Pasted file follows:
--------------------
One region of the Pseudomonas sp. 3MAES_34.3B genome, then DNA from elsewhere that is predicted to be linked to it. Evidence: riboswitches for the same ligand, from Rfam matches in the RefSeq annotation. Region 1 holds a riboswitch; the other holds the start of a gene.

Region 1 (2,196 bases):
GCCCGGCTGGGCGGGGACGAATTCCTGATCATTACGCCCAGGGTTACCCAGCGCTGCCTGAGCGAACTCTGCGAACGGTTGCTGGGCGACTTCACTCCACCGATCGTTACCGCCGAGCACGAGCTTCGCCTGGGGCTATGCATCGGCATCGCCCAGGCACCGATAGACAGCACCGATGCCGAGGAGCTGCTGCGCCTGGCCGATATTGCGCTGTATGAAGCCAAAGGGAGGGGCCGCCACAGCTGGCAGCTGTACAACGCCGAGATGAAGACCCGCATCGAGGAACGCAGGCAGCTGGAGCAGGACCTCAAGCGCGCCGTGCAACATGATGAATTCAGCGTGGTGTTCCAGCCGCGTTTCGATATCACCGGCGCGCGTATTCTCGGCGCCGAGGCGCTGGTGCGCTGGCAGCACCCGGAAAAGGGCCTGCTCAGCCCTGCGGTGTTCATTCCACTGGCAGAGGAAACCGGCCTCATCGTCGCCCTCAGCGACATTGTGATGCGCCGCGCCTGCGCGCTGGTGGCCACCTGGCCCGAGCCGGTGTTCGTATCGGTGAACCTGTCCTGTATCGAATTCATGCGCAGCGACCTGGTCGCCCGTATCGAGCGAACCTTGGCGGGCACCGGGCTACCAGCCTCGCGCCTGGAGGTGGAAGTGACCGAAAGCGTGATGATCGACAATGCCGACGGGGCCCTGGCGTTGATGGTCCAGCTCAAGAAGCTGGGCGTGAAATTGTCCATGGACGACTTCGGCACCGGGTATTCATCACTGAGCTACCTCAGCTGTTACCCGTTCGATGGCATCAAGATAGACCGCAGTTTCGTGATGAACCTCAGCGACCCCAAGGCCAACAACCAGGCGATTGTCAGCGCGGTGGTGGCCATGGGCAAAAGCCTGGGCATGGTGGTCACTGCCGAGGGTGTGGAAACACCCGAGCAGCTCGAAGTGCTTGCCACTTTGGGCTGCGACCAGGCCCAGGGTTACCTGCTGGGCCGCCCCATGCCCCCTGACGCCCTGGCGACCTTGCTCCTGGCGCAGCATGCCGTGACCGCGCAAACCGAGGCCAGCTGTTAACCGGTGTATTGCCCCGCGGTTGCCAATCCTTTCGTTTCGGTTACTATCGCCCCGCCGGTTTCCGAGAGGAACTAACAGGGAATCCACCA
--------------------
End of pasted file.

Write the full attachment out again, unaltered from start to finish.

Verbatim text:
One region of the Pseudomonas sp. 3MAES_34.3B genome, then DNA from elsewhere that is predicted to be linked to it. Evidence: riboswitches for the same ligand, from Rfam matches in the RefSeq annotation. Region 1 holds a riboswitch; the other holds the start of a gene.

Region 1 (2,196 bases):
GCCCGGCTGGGCGGGGACGAATTCCTGATCATTACGCCCAGGGTTACCCAGCGCTGCCTGAGCGAACTCTGCGAACGGTTGCTGGGCGACTTCACTCCACCGATCGTTACCGCCGAGCACGAGCTTCGCCTGGGGCTATGCATCGGCATCGCCCAGGCACCGATAGACAGCACCGATGCCGAGGAGCTGCTGCGCCTGGCCGATATTGCGCTGTATGAAGCCAAAGGGAGGGGCCGCCACAGCTGGCAGCTGTACAACGCCGAGATGAAGACCCGCATCGAGGAACGCAGGCAGCTGGAGCAGGACCTCAAGCGCGCCGTGCAACATGATGAATTCAGCGTGGTGTTCCAGCCGCGTTTCGATATCACCGGCGCGCGTATTCTCGGCGCCGAGGCGCTGGTGCGCTGGCAGCACCCGGAAAAGGGCCTGCTCAGCCCTGCGGTGTTCATTCCACTGGCAGAGGAAACCGGCCTCATCGTCGCCCTCAGCGACATTGTGATGCGCCGCGCCTGCGCGCTGGTGGCCACCTGGCCCGAGCCGGTGTTCGTATCGGTGAACCTGTCCTGTATCGAATTCATGCGCAGCGACCTGGTCGCCCGTATCGAGCGAACCTTGGCGGGCACCGGGCTACCAGCCTCGCGCCTGGAGGTGGAAGTGACCGAAAGCGTGATGATCGACAATGCCGACGGGGCCCTGGCGTTGATGGTCCAGCTCAAGAAGCTGGGCGTGAAATTGTCCATGGACGACTTCGGCACCGGGTATTCATCACTGAGCTACCTCAGCTGTTACCCGTTCGATGGCATCAAGATAGACCGCAGTTTCGTGATGAACCTCAGCGACCCCAAGGCCAACAACCAGGCGATTGTCAGCGCGGTGGTGGCCATGGGCAAAAGCCTGGGCATGGTGGTCACTGCCGAGGGTGTGGAAACACCCGAGCAGCTCGAAGTGCTTGCCACTTTGGGCTGCGACCAGGCCCAGGGTTACCTGCTGGGCCGCCCCATGCCCCCTGACGCCCTGGCGACCTTGCTCCTGGCGCAGCATGCCGTGACCGCGCAAACCGAGGCCAGCTGTTAACCGGTGTATTGCCCCGCGGTTGCCAATCCTTTCGTTTCGGTTACTATCGCCCCGCCGGTTTCCGAGAGGAACTAACAGGGAATCCACCA